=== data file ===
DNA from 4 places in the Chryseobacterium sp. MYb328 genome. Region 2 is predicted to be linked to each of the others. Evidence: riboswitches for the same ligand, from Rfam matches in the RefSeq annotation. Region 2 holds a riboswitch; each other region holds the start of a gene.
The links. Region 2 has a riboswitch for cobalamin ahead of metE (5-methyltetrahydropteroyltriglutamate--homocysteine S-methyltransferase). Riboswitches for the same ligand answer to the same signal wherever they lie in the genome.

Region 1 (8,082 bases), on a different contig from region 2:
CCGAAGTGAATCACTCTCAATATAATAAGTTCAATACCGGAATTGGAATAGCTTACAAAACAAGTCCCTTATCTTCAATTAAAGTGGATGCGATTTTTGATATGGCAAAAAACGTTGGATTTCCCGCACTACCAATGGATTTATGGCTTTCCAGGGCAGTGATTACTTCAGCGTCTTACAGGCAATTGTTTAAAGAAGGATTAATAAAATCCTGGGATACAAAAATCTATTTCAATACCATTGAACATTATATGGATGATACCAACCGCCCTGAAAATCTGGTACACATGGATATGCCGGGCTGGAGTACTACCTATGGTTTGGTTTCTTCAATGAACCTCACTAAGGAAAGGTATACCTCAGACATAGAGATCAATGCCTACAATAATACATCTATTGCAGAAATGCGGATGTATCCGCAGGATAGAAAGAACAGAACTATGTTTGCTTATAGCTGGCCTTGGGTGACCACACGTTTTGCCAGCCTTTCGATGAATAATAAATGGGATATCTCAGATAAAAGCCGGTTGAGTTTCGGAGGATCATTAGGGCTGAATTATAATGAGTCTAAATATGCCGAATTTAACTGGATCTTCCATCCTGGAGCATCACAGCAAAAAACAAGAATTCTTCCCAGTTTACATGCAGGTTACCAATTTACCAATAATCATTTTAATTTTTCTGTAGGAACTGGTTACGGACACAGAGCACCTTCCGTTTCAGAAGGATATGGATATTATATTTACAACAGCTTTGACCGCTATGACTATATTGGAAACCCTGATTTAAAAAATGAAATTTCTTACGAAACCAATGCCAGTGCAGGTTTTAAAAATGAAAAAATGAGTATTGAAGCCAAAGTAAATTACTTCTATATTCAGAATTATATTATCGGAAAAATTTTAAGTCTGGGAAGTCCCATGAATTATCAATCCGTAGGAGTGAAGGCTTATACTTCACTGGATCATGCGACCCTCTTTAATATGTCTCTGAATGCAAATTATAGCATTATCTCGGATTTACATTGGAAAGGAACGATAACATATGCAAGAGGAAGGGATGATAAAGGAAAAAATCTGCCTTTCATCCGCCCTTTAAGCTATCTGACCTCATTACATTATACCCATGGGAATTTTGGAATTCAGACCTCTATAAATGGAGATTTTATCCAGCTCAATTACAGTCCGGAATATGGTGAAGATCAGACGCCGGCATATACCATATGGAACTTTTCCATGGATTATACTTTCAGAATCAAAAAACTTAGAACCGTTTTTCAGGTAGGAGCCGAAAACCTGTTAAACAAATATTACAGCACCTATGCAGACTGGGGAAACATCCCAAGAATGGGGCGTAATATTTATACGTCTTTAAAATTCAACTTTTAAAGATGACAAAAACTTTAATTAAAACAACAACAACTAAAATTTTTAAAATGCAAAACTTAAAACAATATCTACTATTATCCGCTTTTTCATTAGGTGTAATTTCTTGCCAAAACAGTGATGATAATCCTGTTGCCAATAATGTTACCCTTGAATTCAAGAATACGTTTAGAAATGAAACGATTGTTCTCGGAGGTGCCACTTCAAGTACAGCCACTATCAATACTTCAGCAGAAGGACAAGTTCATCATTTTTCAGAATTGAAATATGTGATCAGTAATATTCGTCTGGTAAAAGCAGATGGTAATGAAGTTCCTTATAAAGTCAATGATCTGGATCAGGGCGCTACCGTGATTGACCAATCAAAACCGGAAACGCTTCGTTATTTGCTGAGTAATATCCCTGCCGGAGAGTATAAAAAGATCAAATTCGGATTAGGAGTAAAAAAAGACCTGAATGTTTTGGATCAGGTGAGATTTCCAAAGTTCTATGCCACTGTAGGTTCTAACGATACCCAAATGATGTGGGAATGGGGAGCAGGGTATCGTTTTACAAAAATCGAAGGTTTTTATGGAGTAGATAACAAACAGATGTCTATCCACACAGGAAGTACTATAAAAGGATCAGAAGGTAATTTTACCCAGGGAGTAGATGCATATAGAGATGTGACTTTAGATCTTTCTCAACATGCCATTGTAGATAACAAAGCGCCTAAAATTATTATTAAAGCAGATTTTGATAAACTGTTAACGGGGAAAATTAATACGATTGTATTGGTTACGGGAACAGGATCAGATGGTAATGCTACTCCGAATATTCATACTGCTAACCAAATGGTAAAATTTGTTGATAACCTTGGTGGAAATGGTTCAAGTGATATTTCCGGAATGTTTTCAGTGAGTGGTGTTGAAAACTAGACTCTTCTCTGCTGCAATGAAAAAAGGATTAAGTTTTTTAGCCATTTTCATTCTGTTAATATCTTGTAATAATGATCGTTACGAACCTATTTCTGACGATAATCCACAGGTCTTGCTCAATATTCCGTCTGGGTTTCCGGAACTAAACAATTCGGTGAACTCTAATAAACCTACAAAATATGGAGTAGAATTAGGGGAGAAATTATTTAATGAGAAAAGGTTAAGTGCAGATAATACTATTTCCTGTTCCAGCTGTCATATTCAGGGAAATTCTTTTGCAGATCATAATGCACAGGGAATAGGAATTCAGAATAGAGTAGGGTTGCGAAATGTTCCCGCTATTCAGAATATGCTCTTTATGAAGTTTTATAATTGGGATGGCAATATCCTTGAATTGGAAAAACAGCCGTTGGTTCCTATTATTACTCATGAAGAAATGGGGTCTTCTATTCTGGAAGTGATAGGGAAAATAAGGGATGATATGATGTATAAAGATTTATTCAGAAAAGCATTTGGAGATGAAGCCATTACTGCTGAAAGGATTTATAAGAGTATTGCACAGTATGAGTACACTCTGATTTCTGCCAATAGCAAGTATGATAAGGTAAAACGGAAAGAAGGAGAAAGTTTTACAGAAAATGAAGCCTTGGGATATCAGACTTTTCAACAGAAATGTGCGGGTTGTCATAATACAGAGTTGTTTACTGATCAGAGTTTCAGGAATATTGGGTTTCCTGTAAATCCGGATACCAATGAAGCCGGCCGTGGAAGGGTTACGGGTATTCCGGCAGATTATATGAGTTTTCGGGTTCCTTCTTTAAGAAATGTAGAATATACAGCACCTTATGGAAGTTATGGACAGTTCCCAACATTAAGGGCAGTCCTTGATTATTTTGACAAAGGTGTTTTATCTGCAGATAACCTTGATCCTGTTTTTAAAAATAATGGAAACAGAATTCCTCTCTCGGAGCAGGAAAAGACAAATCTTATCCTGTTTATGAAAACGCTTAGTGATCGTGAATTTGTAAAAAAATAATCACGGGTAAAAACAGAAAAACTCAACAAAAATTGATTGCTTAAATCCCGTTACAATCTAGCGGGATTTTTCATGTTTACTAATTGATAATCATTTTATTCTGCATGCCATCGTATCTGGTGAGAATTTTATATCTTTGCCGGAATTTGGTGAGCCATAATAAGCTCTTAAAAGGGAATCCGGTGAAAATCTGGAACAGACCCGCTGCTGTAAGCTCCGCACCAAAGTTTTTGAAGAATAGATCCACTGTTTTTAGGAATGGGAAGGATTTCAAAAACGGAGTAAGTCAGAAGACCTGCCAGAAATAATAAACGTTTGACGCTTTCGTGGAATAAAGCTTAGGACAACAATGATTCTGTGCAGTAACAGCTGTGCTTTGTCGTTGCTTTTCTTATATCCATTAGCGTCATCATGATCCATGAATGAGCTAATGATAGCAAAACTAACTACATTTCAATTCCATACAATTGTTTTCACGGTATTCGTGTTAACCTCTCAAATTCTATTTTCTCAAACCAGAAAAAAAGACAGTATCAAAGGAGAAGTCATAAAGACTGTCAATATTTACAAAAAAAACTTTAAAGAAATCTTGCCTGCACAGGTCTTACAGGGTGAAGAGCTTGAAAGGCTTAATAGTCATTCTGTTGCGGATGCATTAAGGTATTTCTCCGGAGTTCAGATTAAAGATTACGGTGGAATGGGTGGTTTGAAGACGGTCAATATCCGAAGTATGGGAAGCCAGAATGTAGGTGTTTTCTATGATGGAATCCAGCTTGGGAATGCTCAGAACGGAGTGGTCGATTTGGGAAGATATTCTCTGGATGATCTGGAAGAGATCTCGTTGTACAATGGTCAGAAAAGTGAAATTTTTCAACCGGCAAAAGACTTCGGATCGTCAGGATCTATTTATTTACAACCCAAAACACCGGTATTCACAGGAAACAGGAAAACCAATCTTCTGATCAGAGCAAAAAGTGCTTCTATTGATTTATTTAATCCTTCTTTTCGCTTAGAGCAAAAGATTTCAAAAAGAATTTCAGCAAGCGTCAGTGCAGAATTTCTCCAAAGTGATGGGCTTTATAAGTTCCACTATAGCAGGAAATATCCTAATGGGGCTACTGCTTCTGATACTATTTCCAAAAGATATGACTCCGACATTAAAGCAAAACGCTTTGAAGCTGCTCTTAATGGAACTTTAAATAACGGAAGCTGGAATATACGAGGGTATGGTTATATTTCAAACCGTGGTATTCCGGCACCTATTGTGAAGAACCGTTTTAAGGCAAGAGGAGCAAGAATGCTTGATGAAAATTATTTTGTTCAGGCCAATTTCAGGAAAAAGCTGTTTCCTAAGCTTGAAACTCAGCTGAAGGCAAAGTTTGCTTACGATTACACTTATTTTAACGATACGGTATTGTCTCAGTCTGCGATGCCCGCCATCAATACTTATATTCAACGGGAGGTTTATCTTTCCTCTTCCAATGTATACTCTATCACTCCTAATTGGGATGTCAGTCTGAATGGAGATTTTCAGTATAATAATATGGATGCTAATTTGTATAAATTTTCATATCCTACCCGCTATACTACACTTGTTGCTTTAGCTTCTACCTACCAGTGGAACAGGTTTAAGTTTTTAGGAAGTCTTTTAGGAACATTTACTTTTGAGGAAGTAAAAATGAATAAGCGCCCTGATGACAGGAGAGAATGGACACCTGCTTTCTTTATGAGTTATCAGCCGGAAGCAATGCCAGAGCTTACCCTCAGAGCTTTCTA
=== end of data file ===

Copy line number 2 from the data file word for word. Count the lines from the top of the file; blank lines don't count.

The links. Region 2 has a riboswitch for cobalamin ahead of metE (5-methyltetrahydropteroyltriglutamate--homocysteine S-methyltransferase). Riboswitches for the same ligand answer to the same signal wherever they lie in the genome.